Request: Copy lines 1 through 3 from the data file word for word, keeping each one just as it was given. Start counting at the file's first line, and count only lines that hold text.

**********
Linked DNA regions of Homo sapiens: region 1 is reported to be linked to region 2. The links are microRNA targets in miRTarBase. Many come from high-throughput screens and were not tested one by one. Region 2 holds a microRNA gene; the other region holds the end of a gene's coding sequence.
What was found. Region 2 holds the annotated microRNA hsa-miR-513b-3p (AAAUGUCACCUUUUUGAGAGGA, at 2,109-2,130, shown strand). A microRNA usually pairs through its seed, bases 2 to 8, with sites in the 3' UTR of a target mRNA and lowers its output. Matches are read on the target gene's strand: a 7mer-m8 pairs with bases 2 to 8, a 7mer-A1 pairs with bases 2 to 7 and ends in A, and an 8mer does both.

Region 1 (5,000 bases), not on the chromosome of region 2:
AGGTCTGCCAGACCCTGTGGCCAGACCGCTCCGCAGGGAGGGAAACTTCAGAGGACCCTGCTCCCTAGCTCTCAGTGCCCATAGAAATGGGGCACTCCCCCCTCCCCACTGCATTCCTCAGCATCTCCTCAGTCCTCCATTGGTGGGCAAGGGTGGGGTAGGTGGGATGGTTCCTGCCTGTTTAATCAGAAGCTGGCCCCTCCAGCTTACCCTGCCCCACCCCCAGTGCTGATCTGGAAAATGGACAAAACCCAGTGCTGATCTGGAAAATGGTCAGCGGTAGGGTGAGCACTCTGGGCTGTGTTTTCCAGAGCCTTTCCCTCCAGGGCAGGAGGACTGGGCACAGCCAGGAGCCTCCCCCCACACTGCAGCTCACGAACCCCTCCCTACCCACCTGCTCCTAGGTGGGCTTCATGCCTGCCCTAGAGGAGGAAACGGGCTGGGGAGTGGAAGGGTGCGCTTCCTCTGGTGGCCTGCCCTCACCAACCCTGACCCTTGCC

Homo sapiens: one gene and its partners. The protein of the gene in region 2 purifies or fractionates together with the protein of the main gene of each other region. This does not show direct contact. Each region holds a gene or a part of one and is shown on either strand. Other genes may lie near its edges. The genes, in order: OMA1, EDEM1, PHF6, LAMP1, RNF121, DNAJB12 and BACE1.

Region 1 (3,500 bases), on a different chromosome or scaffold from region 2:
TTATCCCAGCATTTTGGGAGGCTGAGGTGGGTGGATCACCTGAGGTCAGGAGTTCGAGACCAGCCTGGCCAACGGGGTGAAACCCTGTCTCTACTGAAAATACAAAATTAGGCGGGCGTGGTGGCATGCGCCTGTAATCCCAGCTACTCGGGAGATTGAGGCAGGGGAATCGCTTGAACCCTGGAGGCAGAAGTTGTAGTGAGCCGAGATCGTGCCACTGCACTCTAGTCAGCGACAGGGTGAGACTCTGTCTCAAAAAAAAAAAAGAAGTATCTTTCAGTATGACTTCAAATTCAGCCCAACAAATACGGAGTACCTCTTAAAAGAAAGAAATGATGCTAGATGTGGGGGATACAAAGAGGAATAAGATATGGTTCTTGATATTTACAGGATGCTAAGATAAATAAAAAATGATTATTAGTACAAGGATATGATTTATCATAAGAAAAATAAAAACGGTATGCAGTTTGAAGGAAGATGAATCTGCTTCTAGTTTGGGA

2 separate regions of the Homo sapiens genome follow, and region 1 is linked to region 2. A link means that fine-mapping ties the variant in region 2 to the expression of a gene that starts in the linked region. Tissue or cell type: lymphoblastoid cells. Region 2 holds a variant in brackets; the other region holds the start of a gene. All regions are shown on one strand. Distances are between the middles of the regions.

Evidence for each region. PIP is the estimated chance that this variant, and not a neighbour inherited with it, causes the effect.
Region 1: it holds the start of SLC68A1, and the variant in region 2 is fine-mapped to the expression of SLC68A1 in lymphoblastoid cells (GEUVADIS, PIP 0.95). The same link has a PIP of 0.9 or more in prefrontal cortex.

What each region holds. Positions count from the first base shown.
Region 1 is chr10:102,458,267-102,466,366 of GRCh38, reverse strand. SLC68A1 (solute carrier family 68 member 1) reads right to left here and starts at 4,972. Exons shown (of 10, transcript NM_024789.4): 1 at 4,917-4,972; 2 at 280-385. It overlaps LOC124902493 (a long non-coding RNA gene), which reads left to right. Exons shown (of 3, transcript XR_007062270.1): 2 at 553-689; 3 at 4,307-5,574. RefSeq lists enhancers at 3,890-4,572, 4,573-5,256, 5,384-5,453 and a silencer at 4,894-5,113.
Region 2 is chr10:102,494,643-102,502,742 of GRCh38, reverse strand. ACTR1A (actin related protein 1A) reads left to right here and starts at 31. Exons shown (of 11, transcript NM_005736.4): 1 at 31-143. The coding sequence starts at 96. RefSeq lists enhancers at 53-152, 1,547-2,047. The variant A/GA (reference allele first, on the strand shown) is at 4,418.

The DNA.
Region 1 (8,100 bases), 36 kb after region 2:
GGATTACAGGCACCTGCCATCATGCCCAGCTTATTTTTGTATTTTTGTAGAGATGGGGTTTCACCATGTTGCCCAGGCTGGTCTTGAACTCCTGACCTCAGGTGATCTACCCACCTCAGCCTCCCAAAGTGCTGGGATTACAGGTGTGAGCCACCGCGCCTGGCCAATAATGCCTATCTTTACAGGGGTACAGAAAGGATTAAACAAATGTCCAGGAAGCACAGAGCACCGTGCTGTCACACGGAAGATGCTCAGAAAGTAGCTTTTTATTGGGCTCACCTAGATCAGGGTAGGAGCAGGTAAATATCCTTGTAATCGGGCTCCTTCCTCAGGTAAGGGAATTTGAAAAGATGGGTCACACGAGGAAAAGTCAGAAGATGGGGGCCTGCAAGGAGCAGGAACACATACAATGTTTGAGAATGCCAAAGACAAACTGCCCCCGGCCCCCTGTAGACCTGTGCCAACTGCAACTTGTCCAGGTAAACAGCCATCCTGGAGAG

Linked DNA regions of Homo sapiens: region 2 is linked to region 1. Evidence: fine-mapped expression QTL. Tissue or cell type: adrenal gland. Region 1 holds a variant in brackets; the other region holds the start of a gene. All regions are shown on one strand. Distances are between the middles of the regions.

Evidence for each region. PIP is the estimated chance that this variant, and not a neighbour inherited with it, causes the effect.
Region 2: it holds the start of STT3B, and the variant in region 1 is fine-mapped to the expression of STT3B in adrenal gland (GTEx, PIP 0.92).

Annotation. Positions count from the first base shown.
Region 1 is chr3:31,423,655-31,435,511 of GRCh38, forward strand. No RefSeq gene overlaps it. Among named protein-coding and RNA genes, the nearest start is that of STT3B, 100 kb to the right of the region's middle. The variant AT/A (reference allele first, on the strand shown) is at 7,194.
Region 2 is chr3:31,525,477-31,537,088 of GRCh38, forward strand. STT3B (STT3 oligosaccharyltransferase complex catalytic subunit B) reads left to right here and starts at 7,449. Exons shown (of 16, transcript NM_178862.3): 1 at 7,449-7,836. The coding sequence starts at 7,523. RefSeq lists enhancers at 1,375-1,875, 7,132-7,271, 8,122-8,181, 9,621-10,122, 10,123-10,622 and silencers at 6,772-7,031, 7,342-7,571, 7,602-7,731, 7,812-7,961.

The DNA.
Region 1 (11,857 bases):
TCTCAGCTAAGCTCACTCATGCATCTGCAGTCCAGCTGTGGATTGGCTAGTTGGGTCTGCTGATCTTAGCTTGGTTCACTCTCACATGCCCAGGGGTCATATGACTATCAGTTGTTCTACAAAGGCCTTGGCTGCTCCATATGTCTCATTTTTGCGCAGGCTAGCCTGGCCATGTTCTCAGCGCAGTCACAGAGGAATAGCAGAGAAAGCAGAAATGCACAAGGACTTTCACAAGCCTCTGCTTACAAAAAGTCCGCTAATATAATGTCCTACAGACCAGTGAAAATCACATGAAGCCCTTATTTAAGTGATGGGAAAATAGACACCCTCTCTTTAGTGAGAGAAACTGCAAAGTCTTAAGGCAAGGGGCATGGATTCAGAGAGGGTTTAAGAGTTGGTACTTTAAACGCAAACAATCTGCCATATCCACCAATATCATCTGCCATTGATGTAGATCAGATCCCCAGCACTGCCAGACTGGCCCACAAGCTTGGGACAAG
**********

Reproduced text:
Linked DNA regions of Homo sapiens: region 1 is reported to be linked to region 2. The links are microRNA targets in miRTarBase. Many come from high-throughput screens and were not tested one by one. Region 2 holds a microRNA gene; the other region holds the end of a gene's coding sequence.
What was found. Region 2 holds the annotated microRNA hsa-miR-513b-3p (AAAUGUCACCUUUUUGAGAGGA, at 2,109-2,130, shown strand). A microRNA usually pairs through its seed, bases 2 to 8, with sites in the 3' UTR of a target mRNA and lowers its output. Matches are read on the target gene's strand: a 7mer-m8 pairs with bases 2 to 8, a 7mer-A1 pairs with bases 2 to 7 and ends in A, and an 8mer does both.

Region 1 (5,000 bases), not on the chromosome of region 2: